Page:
Nothing may be more heartbreaking than the fatality of a young New Yorker, barely touching on adulthood. As reported by the New York Post, a recent deadly car accident on the Cross Bronx Expressway illustrates just how dangerous a combination youthfulness and operating a motor vehicle can be.
In this tragic instance, a three-car collision took the young life of one of the drivers, leaving the two older drivers unhurt. A 17-year-old passenger in the 18-year-old driver’s vehicle reportedly suffered very serious injury. The accident occurred at 4:20 a.m. The teen’s vehicle failed to stop before colliding into the rear of a tractor-trailer. It then bounced into a guardrail and hit the second car.
According to the Centers for Disease Control and Prevention, car crashes are the number one cause of teen death in the United States. In fact, for teens over 15 but under 20 years of age, six of them lose their lives every day due to motor vehicle accidents. For this same age group, these teen drivers have almost a tripled risk of being in a fatal crash than drivers that are at least 20 years old.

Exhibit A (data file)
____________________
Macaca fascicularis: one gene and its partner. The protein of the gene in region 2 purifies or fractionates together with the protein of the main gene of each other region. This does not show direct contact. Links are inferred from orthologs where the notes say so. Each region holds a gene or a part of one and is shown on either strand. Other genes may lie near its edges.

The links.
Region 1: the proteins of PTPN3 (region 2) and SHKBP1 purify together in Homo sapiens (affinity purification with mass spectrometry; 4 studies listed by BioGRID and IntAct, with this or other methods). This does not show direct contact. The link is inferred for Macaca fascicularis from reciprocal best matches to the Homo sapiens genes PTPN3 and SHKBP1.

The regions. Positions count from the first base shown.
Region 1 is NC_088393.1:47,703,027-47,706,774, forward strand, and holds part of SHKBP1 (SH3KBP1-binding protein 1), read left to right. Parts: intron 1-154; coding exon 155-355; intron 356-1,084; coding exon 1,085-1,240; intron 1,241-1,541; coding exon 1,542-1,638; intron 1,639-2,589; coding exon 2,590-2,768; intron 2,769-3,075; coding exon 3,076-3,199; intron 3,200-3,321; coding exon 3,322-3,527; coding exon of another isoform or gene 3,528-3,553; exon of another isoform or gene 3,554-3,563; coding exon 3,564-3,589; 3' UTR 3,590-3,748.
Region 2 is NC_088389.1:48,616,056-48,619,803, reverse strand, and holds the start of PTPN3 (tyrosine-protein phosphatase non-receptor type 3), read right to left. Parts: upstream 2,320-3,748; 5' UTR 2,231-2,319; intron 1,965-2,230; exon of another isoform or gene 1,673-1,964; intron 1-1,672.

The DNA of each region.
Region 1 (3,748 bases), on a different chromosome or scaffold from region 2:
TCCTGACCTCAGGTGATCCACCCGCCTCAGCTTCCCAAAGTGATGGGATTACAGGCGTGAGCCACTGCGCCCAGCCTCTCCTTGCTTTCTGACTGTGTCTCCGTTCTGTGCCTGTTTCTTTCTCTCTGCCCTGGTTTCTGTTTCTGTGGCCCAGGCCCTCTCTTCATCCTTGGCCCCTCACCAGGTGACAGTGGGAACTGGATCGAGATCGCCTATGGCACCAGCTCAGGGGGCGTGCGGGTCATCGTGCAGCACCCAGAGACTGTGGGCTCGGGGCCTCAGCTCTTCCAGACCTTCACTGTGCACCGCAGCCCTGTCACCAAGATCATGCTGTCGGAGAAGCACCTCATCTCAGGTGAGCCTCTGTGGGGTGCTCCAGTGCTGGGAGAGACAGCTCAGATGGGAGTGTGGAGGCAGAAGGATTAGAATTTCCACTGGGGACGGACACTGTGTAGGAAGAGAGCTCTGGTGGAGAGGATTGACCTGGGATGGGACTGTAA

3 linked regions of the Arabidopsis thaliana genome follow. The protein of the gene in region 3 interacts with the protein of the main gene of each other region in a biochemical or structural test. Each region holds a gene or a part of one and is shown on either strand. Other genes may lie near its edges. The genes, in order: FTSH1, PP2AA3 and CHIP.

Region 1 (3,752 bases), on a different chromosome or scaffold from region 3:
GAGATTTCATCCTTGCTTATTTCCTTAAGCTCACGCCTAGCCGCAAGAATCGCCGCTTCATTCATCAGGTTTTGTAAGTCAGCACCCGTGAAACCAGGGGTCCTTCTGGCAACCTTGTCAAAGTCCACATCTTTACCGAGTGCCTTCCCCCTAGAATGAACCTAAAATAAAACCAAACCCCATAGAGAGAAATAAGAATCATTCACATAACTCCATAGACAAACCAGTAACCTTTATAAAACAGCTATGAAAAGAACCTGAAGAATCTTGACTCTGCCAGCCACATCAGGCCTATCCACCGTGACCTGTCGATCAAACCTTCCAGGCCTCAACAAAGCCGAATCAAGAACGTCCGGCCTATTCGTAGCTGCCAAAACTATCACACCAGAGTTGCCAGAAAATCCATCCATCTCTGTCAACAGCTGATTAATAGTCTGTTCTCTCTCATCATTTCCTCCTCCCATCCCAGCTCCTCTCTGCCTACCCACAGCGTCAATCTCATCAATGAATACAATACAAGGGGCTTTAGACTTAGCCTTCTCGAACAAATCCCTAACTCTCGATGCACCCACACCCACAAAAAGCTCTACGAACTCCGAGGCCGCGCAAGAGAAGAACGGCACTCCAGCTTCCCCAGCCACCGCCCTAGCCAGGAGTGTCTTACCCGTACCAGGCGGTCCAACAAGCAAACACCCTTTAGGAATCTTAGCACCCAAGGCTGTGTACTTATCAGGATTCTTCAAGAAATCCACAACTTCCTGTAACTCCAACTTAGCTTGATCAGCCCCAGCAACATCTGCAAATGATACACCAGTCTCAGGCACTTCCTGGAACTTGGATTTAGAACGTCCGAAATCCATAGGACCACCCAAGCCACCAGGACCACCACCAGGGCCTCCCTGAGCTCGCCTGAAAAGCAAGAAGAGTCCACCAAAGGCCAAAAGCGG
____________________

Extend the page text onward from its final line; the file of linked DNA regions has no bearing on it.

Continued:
Teen risk factors
However, such tragedies are largely preventable. The CDC advises that informing teens of what puts them at greater risk of death by auto is a good start to helping them prevent this fate. The risk factors for teens include the following:
- Nighttime driving
- Engaging in reckless or impaired driving
- Driving while drowsy or distracted
- Failing to use seat belts
- Driving with other teen passengers
- Operating the vehicle without significant driving experience
The issue of driver inexperience
While many of these factors seem obvious, the lack-of-driving-experience factor deserves attention. When compared to more seasoned drivers, teenagers are more inclined to underestimate precarious situations or not recognize that a situation is dangerous at all. They also tend to be less able to make critical driving decisions that then cause serious crashes.
A teen-caused accident is not always a result of purposefully reckless driving, such as dangerous drag racing. Pure inexperience is very impactful. A teen cannot avoid driving with limited experience, at least for a time, but with extra parental attention, it may be a risk factor that parents can help reduce for their children.